SAC Capital Advisors LP founder Steven Cohen asked a court to dismiss his ex-wife’s lawsuit accusing him of running his hedge fund as a racketeering enterprise.
Patricia Cohen’s amended complaint was dismissed by U.S. District Judge Richard Holwell in Manhattan in 2011 after he said she took too long to bring the case, which was first filed in 2009.
In April, the U.S. Court of Appeals in New York reinstated it, saying the suit was filed in a timely manner. The court also said Patricia Cohen validly stated claims that her ex-husband violated the Racketeer Influenced and Corrupt Organizations Act, committed fraud and breached his fiduciary duty.
Steven Cohen’s lawyer, Martin Klotz, argued in court papers today that the appeals court returned the case back to a lower-court judge to decide whether the case should be dismissed for any other reasons not considered by Holwell.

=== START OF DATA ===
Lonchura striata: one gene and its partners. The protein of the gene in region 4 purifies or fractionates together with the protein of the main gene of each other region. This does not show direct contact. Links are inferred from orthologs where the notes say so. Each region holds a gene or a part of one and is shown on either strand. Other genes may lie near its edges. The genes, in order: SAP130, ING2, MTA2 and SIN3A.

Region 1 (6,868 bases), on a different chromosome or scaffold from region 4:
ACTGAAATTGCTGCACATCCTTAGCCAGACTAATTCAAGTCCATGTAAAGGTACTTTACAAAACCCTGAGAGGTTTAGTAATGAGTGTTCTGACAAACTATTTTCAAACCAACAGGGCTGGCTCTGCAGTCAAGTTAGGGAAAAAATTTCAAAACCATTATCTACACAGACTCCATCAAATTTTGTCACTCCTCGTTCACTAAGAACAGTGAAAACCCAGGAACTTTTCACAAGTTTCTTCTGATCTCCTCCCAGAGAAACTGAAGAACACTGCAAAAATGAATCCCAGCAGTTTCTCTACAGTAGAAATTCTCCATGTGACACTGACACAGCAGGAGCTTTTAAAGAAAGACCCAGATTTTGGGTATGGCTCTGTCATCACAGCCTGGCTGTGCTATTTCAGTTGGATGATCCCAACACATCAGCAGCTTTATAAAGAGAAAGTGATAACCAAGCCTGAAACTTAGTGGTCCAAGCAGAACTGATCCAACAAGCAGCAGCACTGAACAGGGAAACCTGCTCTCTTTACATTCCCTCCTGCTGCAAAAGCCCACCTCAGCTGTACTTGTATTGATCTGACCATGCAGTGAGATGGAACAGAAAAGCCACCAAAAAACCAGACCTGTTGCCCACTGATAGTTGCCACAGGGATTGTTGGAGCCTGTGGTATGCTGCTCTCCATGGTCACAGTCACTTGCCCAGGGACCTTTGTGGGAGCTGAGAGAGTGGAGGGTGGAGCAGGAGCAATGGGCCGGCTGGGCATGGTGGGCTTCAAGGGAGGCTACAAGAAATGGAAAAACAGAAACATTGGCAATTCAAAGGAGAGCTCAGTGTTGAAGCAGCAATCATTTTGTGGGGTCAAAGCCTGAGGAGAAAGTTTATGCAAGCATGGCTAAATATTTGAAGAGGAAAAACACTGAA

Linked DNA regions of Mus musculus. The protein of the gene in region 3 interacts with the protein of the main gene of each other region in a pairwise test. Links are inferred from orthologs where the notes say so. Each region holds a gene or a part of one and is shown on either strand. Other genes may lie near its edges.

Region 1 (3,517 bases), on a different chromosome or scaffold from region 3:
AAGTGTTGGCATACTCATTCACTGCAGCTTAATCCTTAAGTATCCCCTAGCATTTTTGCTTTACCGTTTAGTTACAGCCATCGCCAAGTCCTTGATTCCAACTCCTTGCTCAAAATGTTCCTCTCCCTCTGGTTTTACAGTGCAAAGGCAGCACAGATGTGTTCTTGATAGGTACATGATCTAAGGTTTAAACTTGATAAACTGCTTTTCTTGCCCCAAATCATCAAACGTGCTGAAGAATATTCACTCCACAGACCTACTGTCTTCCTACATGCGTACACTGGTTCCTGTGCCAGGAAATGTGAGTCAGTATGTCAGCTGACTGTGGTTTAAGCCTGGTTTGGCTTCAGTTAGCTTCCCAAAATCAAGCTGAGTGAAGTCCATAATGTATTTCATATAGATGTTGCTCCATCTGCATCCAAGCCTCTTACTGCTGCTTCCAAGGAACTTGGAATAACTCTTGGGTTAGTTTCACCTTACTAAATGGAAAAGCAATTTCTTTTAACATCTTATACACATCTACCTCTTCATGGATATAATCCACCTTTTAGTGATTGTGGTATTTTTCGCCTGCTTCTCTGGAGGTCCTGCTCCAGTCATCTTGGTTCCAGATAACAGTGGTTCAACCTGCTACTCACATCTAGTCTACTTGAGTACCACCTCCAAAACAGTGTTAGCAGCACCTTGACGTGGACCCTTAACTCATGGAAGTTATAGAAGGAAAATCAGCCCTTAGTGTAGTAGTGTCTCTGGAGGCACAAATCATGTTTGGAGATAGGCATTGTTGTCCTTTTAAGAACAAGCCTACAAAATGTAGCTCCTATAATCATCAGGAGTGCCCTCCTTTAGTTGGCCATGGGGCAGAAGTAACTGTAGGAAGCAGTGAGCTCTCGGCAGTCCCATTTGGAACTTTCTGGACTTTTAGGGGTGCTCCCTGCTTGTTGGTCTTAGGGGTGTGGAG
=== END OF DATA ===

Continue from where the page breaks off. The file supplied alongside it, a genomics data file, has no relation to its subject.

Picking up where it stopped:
“Plaintiff’s claims -- which purport to make a federal RICO case out of what is really a straightforward claim that she received too little in settlement of a state court divorce proceeding -- are fundamentally and fatally flawed,” Klotz said in a motion to U.S. District Judge William Pauley in Manhattan.
Pauley, who took over from Holwell after he left the bench, asked lawyers for the Cohens at a June hearing if the parties could settle the case.
Patricia Cohen’s lawyer, Josh Dratel, said his side was open to negotiation. Klotz said Steven Cohen considered the suit “utterly bogus” and was “not prepared to spend money on such a made-up suit.”
Patricia Cohen said in her lawsuit that SAC Capital was “the product of an ongoing racketeering scheme” that has engaged in insider trading, bank fraud, money laundering and other misconduct. In June 1986, Cohen, under oath, refused to answer regulators’ questions about alleged insider trading involving a General Electric Co. (GE) acquisition, invoking his right not to incriminate himself, according to her complaint.
Dratel declined to comment on today’s filing. He said he would file a response by Sept. 12.
The case is Cohen v. Cohen, 11-1390, U.S. Court of Appeals for the Second Circuit (Manhattan), and 09-cv-10230, U.S. District Court, Southern District of New York (Manhattan).
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